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## Accelerator-Driven Subcritical Reactors

 Quote by mheslep Eh? All four OP links in this thread are on application of new high voltage insulators to cheaper more compact medical proton therapies, the term fusion is not used therein. I became interested when your post raised fusion in conjunction w/ particle acceleration, or its non-feasibility, and still am interested to see what I learn from the particle accelerator community as to how the applicable accelerator physics (or engineering) might be applied to confinement (not, the GeV/MeV devices themselves).
But that's what I meant! I didn't make the connection of those links to fusion. The OP did!

 Quote by mheslep 15 MeV electrons? Seems like that would be just a big X-Ray machine since $$P_{Br} [\textrm{Watt/m}^3] = \left[{n_e \over 7.69 \times 10^{18} \textrm{m}^{-3} }\right]^2 T_e[\textrm{eV}]^{1/2}$$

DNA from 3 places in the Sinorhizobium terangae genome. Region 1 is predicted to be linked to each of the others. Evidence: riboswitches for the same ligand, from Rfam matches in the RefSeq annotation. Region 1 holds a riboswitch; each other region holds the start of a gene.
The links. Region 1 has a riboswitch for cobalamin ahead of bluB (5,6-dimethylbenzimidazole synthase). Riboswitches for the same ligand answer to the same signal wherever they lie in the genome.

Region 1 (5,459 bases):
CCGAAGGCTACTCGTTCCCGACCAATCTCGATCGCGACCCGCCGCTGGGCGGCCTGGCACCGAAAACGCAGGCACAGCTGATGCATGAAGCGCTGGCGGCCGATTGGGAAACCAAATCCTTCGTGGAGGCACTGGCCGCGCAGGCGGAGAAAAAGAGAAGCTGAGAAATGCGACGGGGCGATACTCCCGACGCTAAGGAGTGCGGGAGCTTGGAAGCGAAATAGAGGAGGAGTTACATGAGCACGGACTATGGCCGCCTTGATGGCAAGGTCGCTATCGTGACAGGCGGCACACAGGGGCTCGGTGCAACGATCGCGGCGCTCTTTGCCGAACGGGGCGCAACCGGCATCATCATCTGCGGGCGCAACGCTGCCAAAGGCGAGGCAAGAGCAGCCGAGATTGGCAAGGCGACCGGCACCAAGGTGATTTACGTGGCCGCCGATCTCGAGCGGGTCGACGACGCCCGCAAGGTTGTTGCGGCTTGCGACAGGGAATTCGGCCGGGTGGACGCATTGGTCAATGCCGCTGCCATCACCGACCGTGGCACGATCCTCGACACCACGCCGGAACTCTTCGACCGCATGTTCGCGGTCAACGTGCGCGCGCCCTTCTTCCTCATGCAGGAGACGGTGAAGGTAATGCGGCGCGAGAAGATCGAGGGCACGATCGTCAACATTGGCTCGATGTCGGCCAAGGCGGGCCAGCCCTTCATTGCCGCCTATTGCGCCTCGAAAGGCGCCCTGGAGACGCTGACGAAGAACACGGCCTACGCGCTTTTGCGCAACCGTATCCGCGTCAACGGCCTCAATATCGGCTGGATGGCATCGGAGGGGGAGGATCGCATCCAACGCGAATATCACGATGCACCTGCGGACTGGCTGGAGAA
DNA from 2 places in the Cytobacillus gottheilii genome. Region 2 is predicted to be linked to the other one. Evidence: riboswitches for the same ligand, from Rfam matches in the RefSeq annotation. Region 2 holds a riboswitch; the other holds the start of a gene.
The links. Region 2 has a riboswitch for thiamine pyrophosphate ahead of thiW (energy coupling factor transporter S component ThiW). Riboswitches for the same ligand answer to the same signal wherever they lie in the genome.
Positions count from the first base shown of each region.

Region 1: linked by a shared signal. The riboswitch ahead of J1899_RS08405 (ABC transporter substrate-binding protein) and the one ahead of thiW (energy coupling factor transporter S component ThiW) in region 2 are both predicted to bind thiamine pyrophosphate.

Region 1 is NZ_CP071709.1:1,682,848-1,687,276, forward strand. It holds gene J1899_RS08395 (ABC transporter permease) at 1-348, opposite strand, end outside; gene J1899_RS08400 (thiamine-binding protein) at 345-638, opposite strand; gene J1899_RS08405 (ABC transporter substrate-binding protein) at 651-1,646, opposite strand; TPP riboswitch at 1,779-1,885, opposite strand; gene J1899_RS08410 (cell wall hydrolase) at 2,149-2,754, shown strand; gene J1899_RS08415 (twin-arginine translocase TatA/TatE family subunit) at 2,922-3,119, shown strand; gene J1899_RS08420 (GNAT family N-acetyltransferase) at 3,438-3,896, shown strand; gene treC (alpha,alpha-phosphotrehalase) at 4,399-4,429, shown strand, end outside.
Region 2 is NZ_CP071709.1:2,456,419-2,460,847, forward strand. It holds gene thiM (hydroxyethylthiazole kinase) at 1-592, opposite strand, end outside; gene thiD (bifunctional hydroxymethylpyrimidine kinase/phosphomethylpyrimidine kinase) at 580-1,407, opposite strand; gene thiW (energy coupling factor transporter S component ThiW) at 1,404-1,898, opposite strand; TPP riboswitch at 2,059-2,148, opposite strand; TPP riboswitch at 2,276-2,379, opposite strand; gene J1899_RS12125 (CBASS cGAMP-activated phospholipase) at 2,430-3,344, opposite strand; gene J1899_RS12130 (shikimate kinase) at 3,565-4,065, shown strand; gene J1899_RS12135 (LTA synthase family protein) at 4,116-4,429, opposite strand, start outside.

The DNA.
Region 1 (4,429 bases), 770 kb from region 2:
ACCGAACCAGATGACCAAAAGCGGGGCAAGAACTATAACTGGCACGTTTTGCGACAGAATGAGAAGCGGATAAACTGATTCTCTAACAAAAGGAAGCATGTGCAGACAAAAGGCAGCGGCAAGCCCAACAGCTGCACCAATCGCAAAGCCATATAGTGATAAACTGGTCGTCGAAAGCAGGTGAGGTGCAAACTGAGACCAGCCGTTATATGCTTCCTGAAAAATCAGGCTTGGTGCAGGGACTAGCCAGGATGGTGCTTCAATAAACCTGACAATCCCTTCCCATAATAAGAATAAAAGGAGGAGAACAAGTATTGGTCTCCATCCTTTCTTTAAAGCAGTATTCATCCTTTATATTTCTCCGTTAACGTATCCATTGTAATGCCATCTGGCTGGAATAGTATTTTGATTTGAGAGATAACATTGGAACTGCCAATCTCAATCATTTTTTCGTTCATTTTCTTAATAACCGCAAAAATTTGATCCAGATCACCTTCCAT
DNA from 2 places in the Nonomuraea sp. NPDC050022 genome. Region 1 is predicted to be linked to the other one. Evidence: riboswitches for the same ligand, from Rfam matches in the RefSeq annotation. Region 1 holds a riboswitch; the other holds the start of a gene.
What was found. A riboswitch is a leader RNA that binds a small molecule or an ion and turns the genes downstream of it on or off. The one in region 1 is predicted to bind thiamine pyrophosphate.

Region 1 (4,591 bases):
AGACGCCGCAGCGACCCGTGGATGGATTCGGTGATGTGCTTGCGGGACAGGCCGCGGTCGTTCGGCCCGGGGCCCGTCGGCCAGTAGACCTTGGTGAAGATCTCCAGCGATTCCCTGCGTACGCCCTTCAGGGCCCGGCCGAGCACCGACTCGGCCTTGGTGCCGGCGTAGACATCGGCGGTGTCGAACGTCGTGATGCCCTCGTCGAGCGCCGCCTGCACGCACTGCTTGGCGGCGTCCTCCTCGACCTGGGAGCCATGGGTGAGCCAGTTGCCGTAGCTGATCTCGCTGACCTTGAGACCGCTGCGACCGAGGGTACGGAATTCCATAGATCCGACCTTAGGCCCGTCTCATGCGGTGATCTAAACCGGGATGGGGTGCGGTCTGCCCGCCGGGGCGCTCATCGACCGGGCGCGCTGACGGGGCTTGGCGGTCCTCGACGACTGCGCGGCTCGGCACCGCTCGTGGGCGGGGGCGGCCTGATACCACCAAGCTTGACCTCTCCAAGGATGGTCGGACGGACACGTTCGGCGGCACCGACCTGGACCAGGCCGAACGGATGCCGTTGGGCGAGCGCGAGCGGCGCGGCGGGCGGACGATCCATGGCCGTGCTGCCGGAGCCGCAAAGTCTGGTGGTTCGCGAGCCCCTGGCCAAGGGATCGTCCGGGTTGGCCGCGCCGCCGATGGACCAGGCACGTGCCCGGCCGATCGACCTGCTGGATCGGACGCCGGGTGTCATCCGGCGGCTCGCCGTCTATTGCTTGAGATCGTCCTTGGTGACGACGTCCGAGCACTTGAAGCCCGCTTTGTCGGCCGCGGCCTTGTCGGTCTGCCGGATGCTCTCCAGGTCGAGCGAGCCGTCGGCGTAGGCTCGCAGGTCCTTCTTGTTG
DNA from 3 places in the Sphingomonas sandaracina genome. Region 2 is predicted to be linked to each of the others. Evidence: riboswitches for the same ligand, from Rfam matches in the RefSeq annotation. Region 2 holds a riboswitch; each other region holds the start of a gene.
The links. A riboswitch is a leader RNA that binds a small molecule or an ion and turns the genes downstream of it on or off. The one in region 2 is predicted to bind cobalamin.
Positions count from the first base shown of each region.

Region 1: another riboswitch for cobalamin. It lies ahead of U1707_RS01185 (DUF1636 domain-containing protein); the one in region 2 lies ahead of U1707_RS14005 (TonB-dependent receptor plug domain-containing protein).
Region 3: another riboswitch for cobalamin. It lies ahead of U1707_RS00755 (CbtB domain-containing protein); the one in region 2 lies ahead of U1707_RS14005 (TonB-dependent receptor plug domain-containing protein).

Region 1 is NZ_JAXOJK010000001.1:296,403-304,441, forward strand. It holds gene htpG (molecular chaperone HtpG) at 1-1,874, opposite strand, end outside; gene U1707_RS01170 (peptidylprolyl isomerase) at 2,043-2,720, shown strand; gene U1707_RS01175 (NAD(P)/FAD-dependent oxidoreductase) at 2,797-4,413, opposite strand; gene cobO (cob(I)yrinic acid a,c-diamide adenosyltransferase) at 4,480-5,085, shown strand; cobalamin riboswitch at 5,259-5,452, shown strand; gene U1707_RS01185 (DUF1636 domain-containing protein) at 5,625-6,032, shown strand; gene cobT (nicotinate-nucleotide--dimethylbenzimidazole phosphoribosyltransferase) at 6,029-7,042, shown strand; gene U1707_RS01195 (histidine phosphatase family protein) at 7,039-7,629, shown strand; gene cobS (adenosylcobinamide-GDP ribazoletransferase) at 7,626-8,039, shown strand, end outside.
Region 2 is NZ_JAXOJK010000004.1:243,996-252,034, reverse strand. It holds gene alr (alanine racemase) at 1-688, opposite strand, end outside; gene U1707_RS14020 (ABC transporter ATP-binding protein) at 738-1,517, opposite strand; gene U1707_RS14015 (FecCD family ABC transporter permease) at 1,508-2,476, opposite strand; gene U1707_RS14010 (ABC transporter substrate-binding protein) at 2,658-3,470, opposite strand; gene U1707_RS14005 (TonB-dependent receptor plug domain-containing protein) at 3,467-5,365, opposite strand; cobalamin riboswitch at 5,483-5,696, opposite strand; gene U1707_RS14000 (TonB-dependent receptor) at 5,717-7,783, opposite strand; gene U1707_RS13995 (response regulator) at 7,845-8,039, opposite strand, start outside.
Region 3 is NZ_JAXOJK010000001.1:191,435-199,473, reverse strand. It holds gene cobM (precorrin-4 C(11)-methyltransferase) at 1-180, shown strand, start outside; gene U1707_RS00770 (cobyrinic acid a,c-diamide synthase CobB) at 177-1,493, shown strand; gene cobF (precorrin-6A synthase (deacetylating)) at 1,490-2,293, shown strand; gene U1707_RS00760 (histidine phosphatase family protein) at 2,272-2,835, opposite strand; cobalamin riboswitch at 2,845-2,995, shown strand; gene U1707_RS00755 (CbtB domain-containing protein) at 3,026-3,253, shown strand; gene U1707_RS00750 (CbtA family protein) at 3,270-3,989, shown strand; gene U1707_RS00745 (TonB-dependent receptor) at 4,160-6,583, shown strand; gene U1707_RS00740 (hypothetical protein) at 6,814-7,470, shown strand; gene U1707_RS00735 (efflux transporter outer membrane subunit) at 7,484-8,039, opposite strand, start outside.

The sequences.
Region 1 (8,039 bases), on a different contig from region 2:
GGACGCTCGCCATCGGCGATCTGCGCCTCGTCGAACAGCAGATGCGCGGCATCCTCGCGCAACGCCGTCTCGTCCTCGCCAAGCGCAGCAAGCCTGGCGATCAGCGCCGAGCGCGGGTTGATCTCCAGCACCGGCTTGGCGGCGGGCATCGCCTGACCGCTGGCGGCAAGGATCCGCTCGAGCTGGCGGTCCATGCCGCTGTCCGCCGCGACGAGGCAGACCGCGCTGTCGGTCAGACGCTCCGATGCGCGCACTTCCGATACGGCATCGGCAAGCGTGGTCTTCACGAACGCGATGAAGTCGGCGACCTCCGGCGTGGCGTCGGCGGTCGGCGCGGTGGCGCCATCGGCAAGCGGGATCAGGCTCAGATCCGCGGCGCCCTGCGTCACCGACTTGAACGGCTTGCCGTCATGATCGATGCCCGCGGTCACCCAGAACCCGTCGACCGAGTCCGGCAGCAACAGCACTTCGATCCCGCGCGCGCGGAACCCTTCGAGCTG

It could be. Our aim isn't getting to some high energy, but rather the GAIN in energy. About 2 months ago, we managed to get a significant milestone in which we managed to show a 100 MV/m gradient in the wakefield generated in such a dielectric accelerating structure. Note that a conventional copper accelerating structure can only manage up to 40 MV/m. This could lead to a more efficient and compact accelerator, just the type mentioned in the OP.

It is significant enough that our funding agency immediately agreed to pay for the "accessories" needed for a second Klystron that we planned for.

Zz.
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